Monsterception (Noun) [mawn-stur-sep-shuh n]:
Meet Willump the giant, drawn without aid by Monster. Stick and tape provided by Daddy Levi.
- The act of a Monster drawing monsters on monstrously large pieces of paper that are hanging on a monster of an art easel.
- Origin: While the act of Monsterception was known to originate within the minds of small children dating back as early as 120 AD; the phrase itself was only recently coined and adopted as a part of the English language in 2016.
- Synonyms: None known within this world. Within the worlds that the monsters come from, however, there may be synonyms.
- Antonyms: Boredom, Dullness, Unimaginative
There are days when Monster amazes me. I mean, he always amazes me, but sometimes the amazement is associated with negativity (such as my Firefighter post of last week) Today is one of those lucky days where my amazement is focused on the positive spectrum. Zeph learned how to hold a marker today like a proper young boy. Above is his first work, Willump the Giant.
I really like Willump. He is happy as a clam and non-judgmental, with a lazy eye and a comical purple tongue. He talks in a sing song tone and seems to always be up for anything. I took Willump on a parade around the house today, and all he had to say was nice things about the arrangement of furniture and paint choices.He even paid compliment to how exquisite my spice cabinet was. Willump is a stand-up giant monster stick thing who is always welcome in our home.
He’s been teaching Monster some important lessons today. We’re currently up to patience while I work on school and good eating habits during lunch. I almost feel bad using Willump’s gentle and kind teaching abilities without compensation, but when I brought up the matter to Willump he simply smiled, stuck his purple tongue out, and told me that he didn’t mind – after all, teaching is what giant monster stick things do.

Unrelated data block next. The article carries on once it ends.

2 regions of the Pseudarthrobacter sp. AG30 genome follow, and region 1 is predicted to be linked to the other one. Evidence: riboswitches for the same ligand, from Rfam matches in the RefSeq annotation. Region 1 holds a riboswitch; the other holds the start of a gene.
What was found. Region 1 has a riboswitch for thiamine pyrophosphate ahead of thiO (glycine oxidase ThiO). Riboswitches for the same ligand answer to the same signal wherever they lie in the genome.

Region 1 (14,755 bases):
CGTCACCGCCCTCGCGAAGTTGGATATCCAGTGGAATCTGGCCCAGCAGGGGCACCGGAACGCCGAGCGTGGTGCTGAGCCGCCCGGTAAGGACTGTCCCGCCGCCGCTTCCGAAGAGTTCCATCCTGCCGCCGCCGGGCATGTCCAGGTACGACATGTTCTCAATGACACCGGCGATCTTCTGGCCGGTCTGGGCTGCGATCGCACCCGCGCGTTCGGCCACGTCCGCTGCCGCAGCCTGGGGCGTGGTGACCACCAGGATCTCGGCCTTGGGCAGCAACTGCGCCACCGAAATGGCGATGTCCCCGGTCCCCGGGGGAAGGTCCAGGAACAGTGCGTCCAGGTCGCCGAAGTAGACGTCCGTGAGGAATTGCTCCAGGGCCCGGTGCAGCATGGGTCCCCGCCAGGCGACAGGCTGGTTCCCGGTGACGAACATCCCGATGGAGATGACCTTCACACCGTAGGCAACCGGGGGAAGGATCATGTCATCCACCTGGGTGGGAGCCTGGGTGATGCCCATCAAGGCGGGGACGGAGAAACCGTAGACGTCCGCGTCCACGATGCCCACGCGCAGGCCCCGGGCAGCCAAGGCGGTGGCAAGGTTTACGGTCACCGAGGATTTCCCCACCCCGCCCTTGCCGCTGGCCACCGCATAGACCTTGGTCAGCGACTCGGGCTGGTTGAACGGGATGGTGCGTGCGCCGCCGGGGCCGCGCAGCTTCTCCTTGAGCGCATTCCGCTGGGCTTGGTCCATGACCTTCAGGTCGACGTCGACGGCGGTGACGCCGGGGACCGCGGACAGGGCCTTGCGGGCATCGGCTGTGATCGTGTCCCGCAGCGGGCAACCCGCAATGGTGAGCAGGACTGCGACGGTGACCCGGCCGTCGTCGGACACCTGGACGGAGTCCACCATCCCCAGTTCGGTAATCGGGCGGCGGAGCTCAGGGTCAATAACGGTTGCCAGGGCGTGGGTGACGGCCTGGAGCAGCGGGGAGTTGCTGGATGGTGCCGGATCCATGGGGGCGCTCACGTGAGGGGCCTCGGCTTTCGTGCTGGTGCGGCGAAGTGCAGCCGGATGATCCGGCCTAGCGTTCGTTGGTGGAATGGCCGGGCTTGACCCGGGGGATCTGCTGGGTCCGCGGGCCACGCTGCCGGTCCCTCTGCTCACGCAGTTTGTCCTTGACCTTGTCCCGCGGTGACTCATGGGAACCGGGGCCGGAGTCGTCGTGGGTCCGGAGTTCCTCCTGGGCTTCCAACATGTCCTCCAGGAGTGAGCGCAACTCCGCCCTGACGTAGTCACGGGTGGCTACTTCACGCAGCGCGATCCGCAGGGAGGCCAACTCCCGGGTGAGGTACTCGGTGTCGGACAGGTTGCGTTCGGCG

Sometimes, I even get jealous of Willump’s ability to somehow explain things to Monster that I cannot. Its times like these that I need to remember that jealousy is not the right answer when your child learns wisdom from a source that isn’t you. I have to remember that wisdom is a learned behavior – and it sticks best when its sources are varied.
So, carry on, WIllump. I am now tasking you with teaching Monster how to handle big emotions when tired. If that’s too much for you (which may be the case, judging from the fact that Monster is having a tantrum on the couch right now about Sassafras having wet paws) then I’ll intervene and whisk him off to nap time. Learning wisdom is tiring work at any age, especially if you are four years old and your teacher is a monster giant stick thing.